Information Security Management Fundamentals for Non-Techies

Information Security Management: Is Your Organisation Secure?

In the 1987 film ‘Wall Street’ Gordon Gekko said, ‘The most valuable commodity I know of is information." The unscrupulous Gekko, played by Michael Douglas, profited from inside information gathered through a network of contacts. Some things don't change.

The Value of Data

Since Gekko delivered that prophetic line over 30 years ago, the digital age has dawned. Social media drives our hyperconnected networks. No wonder personal data is now considered by some people to be more valuable than oil. 21st-century leaders know the issue of information security and data protection is business-critical. The question is, how to secure an organisation’s IT systems, processes and people?

Major Breaches

Although companies take the duty to ensure that client data is protected seriously, data breaches and cyber-attacks still make the news. In 2018 Facebook stated 50 million of its users' data had been leaked. Earlier this year the social media giant announced that over a hundred million people’s passwords had been accessed. Even before this bombshell, 2019 had already seen several well-known organisations suffering breaches. Microsoft Office 365 said that a proportion of their email users were hacked. German politicians were also targeted. Chancellor Angela Merkel’s email address and correspondence was leaked. Another German politician had their credit card details revealed online.

Over 14 Billion Records Compromised

At the global level, Gemalto’s Breach Level Index collates the frequency of data breaches and rates the severity. According to the database, nearly 15 billion data records have been either lost or stolen since 2013. Of this staggering figure, only 4% of the data was encrypted, leaving 96% of data ripe for unauthorised harvesting and exploitation by third parties.

The Challenges

Unfortunately, the systematic securing of data has gone beyond the simple installation of a firewall or anti-virus software. Information security can be compromised for a range of different reasons. Some of these reasons may be innocent or careless, but many are malicious and criminal. External attacks are a continued organisational threat. A 2018 research study found that, on average, 25% of data breaches are caused by employees. Whether through mishandling data in ignorance, negligence or malpractice, it's a serious issue. From an employee who inadvertently clicks through on a phishing email leaving the company exposed, to bad actors launching a co-ordinated and pre-planned cyberattack, the complexity of the challenge is that there is no single solution to secure all data all of the time.

Stiff Penalties

Whatever the cause of a data breach, affected organisations not only find themselves the subject of substantial regulatory penalties but also suffer significant reputational damage. In July 2019, British Airways was advised it would be fined a record sum of £183.39 million for the loss of credit card information by half a million of its customers. If large multi-nationals such as BA, Facebook and Google, who closed Google+ in 2018 as a result of ongoing security weaknesses, are this vulnerable what can SMEs do to protect their customers’ data?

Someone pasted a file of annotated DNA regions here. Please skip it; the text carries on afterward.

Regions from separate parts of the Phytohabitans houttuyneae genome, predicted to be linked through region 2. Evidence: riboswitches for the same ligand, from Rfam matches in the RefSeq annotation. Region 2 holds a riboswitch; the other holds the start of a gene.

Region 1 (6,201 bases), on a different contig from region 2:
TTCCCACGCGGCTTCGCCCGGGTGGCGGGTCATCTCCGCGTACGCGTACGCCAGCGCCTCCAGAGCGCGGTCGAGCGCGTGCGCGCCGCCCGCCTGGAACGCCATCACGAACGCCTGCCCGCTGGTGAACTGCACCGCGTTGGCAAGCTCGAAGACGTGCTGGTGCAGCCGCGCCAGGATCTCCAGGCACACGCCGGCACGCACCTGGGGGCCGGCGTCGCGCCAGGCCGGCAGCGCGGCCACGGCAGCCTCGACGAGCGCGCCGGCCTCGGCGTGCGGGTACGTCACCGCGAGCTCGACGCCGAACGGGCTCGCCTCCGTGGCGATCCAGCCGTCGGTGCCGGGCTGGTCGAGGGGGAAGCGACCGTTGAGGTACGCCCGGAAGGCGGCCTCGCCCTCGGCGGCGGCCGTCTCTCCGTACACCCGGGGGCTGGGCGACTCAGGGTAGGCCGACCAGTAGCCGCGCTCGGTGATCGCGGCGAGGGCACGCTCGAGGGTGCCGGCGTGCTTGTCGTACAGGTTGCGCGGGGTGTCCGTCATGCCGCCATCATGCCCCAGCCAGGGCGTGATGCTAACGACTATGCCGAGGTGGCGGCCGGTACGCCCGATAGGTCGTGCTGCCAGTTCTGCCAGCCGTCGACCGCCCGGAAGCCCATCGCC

The Fundamentals

For many reasons it’s clear that information is a prime business asset that needs to be protected. To deliver effective information security, systems must be underpinned by the principles of confidentiality, integrity and availability, otherwise known as the CIA triad.

Confidentiality must be considered at a range of levels across the organisation. Access to any personal data should be strictly controlled, based on a clear business purpose. All employees should receive training to ensure they are fully aware of their responsibilities and diligent about compliance to avoid breaches.

Integrity is concerned with data accuracy and the prevention of unauthorised or unintentional data modification. Any corruption of data compromises data integrity.

Availability ensures that data is accessible to authorised users when required. Although websites can go down due to power outages or technical issues, in these cases there is no additional security issue. When a hacker takes down a site, preventing access, this is called a Distributed Denial of Service or DDoS attack. DDoS attacks work by flooding the site with traffic from multiple sources.

Any organisation whose IT systems and processes fail to embed these fundamental principles or put sufficient monitoring and control measures in place will always be vulnerable to threat. An organisation's people are often a weak link and robust systems, processes and training should be in place to mitigate against human error. To manage the risk optimally on an ongoing basis, there are significant benefits to outsourcing data security solutions. No leader wants to hear the words, 'there's been a breach'.

Invest in IT Managed Services

With global companies regularly under the spotlight for data breaches or cyberattack, company officers responsible for data in Ireland will want to invest in solutions that provide peace of mind. Outsourcing information security expertise comes with many benefits including fixed costs, technical support, regular updates and upgrades. Note that when an information security company holds the international ISO 27001 certification, the client can be reassured that it has been awarded the highest security quality standard. Contracting out IT managed services provides the client with access to the most advanced information security solutions. It also provides full accountability for data security and allows the organisation to get on with delivering the core business objectives.

Kieran FallonIT Force